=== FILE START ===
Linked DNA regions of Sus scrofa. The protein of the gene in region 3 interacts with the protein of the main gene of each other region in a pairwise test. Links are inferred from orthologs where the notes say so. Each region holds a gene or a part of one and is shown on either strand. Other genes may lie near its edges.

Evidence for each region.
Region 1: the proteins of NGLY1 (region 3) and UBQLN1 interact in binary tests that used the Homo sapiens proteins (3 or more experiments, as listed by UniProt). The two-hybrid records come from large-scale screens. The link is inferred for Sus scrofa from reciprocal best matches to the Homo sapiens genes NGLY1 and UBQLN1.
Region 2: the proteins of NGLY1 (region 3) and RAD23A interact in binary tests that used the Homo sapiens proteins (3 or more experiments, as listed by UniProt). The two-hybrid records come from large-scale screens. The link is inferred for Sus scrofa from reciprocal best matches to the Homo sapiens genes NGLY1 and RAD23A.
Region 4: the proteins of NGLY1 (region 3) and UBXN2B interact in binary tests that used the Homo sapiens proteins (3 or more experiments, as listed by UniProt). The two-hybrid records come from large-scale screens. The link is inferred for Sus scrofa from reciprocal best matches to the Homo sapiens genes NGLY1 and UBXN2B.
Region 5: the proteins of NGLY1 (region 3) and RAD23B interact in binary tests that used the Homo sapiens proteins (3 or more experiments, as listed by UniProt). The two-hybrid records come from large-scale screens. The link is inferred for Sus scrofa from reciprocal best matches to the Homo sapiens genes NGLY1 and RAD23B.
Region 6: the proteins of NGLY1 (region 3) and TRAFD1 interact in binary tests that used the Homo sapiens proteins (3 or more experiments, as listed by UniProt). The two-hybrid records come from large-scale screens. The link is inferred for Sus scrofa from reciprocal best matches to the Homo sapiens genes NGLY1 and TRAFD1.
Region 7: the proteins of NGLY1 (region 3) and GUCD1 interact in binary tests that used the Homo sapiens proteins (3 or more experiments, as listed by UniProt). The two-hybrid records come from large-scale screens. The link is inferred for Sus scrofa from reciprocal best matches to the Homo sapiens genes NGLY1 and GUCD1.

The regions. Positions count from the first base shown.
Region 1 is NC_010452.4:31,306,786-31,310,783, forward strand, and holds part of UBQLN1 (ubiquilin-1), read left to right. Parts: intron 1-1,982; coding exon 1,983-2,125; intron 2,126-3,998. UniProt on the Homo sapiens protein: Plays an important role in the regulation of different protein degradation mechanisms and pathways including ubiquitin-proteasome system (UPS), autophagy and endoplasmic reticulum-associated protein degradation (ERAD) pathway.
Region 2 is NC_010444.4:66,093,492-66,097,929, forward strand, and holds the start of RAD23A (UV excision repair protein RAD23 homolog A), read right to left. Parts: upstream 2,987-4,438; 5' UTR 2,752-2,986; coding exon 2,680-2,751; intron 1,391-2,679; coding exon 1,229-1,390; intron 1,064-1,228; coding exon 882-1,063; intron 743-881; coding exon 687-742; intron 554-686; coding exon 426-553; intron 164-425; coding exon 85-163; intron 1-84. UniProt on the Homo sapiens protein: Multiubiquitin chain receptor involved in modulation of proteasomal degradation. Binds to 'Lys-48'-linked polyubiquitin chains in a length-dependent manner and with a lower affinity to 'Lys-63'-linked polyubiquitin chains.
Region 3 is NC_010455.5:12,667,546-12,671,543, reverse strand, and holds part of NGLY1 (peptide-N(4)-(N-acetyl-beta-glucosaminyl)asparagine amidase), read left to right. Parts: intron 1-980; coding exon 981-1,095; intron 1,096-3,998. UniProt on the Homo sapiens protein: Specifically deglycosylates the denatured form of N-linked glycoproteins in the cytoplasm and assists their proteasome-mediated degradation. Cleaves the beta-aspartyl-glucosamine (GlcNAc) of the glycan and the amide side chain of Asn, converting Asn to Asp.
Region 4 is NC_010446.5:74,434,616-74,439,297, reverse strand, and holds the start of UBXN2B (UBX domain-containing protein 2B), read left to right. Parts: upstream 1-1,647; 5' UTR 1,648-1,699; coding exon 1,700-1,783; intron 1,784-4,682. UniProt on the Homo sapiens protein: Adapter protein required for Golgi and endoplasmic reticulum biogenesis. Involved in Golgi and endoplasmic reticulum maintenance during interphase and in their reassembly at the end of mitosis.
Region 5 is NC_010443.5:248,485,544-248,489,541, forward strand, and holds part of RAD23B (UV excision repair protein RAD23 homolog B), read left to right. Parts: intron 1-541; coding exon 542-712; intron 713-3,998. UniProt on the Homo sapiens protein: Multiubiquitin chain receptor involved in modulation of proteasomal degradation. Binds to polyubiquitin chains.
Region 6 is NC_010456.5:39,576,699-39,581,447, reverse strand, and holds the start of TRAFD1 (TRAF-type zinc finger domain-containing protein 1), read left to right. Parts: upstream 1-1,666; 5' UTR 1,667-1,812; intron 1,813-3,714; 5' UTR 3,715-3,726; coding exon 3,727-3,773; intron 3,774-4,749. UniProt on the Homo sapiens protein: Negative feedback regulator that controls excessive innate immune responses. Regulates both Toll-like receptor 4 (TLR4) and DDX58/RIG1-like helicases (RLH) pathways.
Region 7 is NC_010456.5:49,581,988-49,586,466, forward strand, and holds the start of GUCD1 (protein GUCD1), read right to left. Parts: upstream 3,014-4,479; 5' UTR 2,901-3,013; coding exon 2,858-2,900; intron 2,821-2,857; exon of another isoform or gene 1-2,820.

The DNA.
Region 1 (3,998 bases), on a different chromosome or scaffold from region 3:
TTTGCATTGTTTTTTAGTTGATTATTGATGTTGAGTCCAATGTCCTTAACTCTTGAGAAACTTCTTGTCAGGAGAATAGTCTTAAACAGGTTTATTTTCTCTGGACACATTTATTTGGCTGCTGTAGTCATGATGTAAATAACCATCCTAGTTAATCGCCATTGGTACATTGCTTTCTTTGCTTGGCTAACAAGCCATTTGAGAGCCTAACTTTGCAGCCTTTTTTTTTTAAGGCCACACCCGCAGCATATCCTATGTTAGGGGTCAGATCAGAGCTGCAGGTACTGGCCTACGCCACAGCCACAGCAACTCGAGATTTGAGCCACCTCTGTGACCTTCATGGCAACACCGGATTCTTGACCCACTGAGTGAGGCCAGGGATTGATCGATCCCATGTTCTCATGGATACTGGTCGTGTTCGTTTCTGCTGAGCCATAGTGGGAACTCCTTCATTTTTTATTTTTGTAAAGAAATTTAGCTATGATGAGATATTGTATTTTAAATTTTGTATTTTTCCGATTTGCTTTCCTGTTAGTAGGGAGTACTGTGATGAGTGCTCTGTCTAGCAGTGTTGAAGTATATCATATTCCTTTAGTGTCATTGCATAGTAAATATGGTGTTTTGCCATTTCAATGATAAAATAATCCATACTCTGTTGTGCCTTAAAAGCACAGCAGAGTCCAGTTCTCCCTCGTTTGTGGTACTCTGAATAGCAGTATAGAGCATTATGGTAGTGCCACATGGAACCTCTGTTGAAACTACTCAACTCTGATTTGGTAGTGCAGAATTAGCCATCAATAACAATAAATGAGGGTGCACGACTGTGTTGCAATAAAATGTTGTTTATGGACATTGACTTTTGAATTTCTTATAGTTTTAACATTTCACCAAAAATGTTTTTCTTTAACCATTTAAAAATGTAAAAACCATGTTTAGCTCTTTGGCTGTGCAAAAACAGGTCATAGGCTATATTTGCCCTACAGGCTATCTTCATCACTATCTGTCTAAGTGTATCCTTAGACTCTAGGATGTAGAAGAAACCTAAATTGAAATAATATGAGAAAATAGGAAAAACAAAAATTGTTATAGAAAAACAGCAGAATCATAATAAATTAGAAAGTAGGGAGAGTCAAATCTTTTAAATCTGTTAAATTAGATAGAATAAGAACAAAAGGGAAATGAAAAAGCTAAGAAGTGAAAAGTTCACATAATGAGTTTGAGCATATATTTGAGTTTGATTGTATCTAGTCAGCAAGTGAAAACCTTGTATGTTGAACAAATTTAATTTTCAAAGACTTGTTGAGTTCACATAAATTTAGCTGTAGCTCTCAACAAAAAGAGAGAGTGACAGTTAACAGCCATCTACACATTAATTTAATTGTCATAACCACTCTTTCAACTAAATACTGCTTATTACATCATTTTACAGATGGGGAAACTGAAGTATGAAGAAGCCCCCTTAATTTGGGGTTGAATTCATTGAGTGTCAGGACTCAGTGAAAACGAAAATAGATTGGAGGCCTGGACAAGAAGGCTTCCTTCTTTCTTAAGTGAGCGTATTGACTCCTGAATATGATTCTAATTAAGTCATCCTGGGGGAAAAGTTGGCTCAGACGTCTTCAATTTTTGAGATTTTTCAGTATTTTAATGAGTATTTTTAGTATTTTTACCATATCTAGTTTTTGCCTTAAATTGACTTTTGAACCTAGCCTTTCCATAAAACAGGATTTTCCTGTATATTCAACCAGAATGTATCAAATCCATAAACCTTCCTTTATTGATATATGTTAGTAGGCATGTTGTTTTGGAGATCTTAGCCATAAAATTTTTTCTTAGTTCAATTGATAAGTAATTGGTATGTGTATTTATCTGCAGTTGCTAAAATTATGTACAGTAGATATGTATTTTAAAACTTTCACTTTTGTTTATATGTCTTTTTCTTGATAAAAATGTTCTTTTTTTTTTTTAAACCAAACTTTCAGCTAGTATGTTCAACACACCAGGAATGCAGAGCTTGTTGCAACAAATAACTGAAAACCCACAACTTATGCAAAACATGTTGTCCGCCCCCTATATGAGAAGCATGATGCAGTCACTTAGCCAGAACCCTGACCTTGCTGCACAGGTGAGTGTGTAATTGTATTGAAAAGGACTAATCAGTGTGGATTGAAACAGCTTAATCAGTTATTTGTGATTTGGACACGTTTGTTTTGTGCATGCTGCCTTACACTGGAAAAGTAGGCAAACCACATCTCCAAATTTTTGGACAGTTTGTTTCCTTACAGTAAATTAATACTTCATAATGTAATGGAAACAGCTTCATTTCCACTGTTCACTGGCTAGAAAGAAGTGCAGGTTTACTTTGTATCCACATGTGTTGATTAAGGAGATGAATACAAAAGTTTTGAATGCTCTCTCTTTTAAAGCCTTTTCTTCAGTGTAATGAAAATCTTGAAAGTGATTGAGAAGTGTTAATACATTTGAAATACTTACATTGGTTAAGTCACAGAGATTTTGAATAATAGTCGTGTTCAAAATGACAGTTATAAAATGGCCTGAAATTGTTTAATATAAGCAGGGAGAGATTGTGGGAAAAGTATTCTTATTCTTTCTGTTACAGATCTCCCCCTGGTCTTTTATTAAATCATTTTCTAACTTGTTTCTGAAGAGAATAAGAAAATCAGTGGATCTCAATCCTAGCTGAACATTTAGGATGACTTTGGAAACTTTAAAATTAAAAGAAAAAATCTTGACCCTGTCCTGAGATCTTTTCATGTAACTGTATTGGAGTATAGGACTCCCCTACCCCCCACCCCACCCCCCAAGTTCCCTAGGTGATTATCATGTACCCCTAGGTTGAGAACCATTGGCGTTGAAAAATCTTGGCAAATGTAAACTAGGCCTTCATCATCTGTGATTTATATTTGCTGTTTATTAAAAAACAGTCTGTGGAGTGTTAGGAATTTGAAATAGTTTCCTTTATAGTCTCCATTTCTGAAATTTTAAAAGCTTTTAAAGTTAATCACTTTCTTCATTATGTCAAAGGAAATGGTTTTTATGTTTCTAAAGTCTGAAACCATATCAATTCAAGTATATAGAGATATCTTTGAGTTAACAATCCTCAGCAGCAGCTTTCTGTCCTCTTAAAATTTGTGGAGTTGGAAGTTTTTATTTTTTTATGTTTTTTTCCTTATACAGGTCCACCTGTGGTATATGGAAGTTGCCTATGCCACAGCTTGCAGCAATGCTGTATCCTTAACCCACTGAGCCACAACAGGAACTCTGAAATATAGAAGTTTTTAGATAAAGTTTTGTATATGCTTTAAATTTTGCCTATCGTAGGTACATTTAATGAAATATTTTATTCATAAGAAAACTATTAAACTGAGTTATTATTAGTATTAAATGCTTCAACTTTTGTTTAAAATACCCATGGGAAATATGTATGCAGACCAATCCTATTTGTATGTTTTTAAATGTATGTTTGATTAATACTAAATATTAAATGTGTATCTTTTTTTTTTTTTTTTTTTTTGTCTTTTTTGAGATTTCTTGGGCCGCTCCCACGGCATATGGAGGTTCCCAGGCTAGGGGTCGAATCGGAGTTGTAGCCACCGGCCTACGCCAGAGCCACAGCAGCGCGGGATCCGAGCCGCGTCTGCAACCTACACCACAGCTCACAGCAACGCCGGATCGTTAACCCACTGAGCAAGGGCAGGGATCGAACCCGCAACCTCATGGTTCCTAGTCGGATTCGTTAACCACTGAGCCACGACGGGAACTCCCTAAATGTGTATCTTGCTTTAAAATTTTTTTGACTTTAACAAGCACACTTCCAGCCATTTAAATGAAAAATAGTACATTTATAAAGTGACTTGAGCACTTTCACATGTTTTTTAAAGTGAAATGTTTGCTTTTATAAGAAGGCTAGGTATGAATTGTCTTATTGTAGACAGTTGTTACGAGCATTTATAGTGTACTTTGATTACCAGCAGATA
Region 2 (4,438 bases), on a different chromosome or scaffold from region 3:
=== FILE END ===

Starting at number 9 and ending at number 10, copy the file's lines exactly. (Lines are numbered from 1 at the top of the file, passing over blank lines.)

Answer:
The regions. Positions count from the first base shown.
Region 1 is NC_010452.4:31,306,786-31,310,783, forward strand, and holds part of UBQLN1 (ubiquilin-1), read left to right. Parts: intron 1-1,982; coding exon 1,983-2,125; intron 2,126-3,998. UniProt on the Homo sapiens protein: Plays an important role in the regulation of different protein degradation mechanisms and pathways including ubiquitin-proteasome system (UPS), autophagy and endoplasmic reticulum-associated protein degradation (ERAD) pathway.